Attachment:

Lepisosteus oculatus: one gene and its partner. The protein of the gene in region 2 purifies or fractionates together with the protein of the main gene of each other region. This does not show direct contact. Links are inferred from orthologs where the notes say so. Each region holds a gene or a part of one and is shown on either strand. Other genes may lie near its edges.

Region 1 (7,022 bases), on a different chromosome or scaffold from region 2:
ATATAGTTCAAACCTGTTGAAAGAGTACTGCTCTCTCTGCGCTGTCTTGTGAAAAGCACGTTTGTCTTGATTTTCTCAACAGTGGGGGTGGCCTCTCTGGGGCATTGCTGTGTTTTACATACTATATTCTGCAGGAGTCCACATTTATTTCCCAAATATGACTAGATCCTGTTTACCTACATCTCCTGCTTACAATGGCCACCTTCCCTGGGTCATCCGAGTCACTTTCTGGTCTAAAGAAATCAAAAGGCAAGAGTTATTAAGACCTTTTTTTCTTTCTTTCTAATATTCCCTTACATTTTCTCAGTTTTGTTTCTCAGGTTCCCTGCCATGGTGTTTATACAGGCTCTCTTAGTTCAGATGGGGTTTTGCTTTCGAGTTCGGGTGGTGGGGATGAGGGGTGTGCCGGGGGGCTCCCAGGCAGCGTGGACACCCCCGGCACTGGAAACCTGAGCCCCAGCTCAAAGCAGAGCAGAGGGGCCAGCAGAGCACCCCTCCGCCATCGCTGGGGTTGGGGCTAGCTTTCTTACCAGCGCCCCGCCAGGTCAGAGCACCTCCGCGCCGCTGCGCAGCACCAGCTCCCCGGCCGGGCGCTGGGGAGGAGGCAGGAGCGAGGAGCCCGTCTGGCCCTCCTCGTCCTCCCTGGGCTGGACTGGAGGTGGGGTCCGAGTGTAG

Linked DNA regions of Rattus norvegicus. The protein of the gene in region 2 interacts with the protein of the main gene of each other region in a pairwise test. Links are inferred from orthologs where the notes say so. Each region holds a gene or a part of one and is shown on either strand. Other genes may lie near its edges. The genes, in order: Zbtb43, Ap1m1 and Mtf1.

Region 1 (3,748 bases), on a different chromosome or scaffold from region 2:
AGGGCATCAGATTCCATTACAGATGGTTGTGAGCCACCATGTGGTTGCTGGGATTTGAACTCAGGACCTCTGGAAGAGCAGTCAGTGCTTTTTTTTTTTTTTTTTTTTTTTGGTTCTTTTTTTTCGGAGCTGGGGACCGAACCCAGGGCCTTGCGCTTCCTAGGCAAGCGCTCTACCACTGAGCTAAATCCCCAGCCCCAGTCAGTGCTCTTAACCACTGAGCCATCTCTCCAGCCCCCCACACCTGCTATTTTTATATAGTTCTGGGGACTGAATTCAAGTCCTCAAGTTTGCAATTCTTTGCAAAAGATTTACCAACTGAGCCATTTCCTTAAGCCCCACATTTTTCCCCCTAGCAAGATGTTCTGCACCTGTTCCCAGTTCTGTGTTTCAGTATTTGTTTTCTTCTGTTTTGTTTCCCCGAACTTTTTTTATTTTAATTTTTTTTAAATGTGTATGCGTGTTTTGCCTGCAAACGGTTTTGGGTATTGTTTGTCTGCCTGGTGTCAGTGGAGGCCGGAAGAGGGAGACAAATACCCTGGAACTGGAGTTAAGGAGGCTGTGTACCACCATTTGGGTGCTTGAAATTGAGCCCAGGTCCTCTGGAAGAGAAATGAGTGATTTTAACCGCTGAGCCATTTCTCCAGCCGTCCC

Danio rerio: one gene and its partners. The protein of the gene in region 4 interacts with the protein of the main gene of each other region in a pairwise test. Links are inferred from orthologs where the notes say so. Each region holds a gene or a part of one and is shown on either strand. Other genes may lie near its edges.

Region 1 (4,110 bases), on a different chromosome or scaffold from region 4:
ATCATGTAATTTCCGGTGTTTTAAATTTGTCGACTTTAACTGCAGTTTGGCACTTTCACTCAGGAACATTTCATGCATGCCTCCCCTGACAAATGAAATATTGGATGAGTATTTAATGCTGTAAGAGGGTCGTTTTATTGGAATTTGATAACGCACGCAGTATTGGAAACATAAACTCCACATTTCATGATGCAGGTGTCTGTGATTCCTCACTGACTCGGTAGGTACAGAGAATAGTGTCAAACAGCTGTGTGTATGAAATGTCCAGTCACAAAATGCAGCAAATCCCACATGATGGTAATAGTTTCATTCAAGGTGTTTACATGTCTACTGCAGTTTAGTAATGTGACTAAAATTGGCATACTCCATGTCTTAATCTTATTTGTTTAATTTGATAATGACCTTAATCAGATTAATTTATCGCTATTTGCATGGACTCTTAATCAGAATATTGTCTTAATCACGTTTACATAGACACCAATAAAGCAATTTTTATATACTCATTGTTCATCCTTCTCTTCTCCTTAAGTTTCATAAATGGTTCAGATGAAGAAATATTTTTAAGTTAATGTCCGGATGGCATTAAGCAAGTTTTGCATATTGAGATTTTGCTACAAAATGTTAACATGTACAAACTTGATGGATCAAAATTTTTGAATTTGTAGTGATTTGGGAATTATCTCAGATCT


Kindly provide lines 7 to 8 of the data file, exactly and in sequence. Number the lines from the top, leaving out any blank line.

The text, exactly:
Danio rerio: one gene and its partners. The protein of the gene in region 4 interacts with the protein of the main gene of each other region in a pairwise test. Links are inferred from orthologs where the notes say so. Each region holds a gene or a part of one and is shown on either strand. Other genes may lie near its edges.

Region 1 (4,110 bases), on a different chromosome or scaffold from region 4: